Filling That Backpack

Have you packed a notebook? If so, it can be worth its weight in gold.

It can come in handy while riding a ferry in Greece, a train in Amsterdam or a bus in Australia or anywhere else in the world, particularly as you meet other travelers.

Information about hotels and restaurants can come from other travelers you’ll meet during your trip. That’s why it’s wise to carry a notebook, to share information and record recommendations.

Here are some other suggestions to consider when packing for an adventure abroad:


--Make sure that you have a guidebook that fits your style of travel. Different guides are aimed at different types of traveler. Ask the managers of travel bookstores for advice. Check your telephone directory for their locations.

--Consider buying the style of backpack that allows the shoulder straps and hip belt to be hidden under a flap so that it can also look like a soft suitcase. You may not always want to appear to be a budget traveler, and you’ll likely get more use from it after your trip. Be sure the backpack has a hip belt to help reduce the strain on your shoulders and back.

--Choose clothes with patterns; they won’t show wear as quickly. Plan to dress in layers rather than trying to carrying bulky coats. Pack comfortable, flat, worn-in walking shoes. Remember that many streets in Europe are cobblestoned and heels can catch. Sandals are handy for pebbled beaches.

--Consider tossing in: large sealable plastic bags (for food, or packing damp clothing); a universal sink plug (it seems that half the sinks in budget hotels and campgrounds are missing them when you want to rinse clothes); a poncho (it will cover you and your day-pack in the rain, even when cycling, and can be used as a groundsheet for picnics or camping); a small water container (the tap water on many trains is undrinkable, so you might want to carry your own for brushing your teeth); a Swiss army knife (if it’s not on the knife, add eating utensils, plus a bottle and can opener and corkscrew).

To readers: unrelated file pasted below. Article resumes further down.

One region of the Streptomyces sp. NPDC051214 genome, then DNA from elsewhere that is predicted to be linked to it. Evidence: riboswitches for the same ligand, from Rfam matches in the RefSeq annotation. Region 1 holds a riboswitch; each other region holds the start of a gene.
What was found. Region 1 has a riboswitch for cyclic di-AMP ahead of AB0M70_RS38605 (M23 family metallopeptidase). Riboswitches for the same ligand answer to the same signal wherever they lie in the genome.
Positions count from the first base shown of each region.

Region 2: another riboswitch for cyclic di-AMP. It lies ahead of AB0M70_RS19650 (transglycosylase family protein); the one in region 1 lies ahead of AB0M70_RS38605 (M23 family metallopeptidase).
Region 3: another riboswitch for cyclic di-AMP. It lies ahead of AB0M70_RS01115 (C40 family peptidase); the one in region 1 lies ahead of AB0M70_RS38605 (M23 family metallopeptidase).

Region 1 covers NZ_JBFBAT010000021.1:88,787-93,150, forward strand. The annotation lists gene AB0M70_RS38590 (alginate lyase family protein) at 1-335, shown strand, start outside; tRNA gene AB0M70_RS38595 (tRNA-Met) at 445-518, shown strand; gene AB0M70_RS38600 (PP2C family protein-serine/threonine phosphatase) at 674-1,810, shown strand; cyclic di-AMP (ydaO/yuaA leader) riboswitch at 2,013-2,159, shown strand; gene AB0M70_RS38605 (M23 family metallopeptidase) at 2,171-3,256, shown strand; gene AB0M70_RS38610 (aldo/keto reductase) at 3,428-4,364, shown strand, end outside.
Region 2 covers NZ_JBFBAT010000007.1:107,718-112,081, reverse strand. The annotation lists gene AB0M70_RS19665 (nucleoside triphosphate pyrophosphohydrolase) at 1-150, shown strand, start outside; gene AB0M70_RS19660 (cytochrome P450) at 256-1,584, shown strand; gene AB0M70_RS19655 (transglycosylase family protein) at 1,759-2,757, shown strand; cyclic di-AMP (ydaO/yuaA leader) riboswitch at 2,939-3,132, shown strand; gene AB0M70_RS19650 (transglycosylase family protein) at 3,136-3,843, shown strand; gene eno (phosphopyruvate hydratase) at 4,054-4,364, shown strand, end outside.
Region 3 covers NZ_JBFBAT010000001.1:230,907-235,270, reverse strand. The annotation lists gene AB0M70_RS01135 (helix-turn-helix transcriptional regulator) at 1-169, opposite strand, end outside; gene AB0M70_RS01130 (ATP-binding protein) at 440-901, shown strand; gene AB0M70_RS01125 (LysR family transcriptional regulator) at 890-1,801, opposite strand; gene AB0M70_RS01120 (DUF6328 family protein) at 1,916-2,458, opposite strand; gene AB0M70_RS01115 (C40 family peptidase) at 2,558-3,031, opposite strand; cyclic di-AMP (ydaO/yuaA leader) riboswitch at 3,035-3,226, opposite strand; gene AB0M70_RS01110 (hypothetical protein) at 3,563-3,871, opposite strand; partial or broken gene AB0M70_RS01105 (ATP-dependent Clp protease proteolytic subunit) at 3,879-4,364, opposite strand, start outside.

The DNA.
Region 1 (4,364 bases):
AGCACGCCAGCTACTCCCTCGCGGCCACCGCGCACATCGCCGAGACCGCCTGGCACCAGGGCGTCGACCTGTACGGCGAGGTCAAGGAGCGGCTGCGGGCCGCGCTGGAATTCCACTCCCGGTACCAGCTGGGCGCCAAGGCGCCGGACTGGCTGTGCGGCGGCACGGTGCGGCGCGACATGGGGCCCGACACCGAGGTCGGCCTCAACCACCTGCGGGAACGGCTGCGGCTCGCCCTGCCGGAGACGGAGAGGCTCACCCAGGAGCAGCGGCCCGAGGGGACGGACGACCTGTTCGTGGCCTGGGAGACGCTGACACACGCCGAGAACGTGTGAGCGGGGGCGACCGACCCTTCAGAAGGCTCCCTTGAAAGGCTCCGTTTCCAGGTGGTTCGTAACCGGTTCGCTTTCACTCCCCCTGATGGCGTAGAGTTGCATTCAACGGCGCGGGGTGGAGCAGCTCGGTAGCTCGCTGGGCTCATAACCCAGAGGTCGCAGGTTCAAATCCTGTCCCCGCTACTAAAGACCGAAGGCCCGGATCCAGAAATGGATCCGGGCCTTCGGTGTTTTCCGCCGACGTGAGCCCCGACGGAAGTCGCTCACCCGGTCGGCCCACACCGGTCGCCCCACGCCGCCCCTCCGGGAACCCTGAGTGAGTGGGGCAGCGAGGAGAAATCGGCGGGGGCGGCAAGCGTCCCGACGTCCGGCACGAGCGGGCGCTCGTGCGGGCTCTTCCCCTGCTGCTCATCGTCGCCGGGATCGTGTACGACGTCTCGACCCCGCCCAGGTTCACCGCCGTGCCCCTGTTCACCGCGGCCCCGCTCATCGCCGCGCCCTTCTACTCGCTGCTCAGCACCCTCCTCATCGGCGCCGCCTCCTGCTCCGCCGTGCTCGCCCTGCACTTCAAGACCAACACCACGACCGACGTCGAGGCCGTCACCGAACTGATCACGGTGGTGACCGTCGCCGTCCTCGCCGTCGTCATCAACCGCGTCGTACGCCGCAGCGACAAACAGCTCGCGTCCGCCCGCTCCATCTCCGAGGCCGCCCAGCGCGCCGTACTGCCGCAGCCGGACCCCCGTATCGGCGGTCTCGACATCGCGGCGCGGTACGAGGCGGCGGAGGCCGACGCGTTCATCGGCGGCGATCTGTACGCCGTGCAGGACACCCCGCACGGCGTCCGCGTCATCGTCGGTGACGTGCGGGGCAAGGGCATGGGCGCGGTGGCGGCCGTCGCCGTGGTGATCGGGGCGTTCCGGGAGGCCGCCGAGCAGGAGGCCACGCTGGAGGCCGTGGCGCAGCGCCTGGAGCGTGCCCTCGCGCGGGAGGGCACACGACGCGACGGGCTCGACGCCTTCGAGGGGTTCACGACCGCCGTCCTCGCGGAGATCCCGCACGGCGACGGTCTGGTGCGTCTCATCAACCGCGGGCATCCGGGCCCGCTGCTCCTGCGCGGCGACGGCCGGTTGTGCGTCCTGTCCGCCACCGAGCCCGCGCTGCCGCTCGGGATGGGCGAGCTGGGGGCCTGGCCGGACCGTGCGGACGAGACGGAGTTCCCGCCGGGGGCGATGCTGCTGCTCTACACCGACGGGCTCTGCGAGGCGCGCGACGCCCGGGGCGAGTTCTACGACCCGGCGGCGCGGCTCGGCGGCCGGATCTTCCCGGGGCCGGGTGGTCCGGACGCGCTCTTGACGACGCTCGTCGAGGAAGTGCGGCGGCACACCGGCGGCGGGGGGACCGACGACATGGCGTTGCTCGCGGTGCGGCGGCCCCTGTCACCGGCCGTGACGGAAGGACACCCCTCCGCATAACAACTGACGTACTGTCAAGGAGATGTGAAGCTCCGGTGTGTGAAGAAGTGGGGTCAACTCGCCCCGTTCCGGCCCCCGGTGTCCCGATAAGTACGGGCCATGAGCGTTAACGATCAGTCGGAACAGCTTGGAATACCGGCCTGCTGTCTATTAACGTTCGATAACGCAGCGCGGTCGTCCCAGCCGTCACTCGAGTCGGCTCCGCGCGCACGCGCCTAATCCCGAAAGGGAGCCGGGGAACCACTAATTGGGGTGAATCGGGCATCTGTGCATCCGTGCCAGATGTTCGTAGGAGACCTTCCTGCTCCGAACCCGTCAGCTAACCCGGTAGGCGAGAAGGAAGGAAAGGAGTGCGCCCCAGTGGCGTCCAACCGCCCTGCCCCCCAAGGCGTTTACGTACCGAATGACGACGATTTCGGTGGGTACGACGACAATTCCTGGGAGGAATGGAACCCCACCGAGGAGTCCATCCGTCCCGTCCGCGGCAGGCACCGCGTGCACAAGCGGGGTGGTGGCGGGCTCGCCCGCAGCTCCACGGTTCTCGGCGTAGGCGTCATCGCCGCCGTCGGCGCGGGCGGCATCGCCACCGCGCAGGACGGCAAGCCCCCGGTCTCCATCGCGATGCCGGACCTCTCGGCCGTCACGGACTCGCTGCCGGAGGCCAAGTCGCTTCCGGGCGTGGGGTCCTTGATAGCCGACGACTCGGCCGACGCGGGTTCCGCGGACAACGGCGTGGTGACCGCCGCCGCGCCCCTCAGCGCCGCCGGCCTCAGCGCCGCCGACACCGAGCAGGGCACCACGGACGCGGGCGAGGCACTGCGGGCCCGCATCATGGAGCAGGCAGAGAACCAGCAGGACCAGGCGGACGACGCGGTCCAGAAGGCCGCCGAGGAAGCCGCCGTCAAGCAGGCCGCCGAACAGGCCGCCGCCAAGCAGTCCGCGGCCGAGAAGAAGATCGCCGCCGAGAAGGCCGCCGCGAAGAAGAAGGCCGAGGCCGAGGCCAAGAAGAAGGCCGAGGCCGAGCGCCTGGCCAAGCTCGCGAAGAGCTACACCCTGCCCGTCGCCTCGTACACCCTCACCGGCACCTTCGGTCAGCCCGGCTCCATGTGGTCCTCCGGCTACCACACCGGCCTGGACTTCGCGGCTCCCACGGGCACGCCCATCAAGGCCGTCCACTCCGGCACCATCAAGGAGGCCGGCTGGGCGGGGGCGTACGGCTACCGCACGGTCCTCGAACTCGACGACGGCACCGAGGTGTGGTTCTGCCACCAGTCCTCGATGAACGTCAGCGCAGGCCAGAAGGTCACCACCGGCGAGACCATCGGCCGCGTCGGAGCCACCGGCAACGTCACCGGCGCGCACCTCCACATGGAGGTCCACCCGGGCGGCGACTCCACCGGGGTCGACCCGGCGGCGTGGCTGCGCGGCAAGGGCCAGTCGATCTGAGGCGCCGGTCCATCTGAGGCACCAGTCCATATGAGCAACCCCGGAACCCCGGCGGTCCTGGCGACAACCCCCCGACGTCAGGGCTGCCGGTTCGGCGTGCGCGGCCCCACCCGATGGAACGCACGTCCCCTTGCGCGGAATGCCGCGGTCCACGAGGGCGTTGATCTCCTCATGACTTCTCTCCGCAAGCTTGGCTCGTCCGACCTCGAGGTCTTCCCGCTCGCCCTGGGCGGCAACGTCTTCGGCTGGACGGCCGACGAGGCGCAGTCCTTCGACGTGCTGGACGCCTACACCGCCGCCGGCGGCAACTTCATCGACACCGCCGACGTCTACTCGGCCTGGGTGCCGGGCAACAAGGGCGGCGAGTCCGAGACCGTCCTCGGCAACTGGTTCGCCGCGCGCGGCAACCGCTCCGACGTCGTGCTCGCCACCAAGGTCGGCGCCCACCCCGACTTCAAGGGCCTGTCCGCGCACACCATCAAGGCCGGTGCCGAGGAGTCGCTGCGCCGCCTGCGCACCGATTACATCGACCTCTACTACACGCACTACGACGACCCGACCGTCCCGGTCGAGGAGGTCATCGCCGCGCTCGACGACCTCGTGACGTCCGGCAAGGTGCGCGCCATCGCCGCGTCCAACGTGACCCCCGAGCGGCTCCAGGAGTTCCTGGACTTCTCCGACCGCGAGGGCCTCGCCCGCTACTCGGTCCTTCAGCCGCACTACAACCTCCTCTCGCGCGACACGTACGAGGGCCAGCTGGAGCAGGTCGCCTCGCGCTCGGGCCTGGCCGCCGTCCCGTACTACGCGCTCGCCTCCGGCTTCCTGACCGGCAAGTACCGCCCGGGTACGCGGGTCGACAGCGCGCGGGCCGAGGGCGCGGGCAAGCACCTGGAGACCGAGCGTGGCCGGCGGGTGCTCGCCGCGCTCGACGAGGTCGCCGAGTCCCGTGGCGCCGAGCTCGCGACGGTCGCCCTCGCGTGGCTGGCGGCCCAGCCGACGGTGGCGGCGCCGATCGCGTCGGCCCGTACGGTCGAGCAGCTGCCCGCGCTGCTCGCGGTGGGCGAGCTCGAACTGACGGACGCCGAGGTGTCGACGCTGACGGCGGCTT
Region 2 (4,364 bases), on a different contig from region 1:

--Take along a popular paperback book or two for long train and bus rides. One is often enough, even if you are going to a foreign-language country, because English-speaking travelers trade with each other.

--Unless you intend to camp, it may not be necessary to carry a sleeping bag. The traditional version is not welcome in many youth hostels today. Instead, travelers are required to have, or rent, a sleeping sack made out of white sheets. The youth hostels provide blankets. Hostel operators feel that this is more sanitary than allowing people to use sleeping bags that may have also been used outdoors.

--Add a day pack for daily sightseeing items. You can store your big pack where you’re staying, or in lockers at most train and bus stations. Day packs leave your hands free to hold a map or guidebook, and they are not as easy for thieves to grab as shoulder bags.

--Don’t carry your money, tickets or passport in any type of pack. When the backpack is being worn, it’s not in your sight and can be easily razored open by a thief. Buy a money belt or pouch to carry your valuables under your clothing.

--Your money should be converted into traveler’s checks and you should carry a separate copy of these numbers and the numbers on all other important documents. Leave another copy of these numbers with family or friends at home.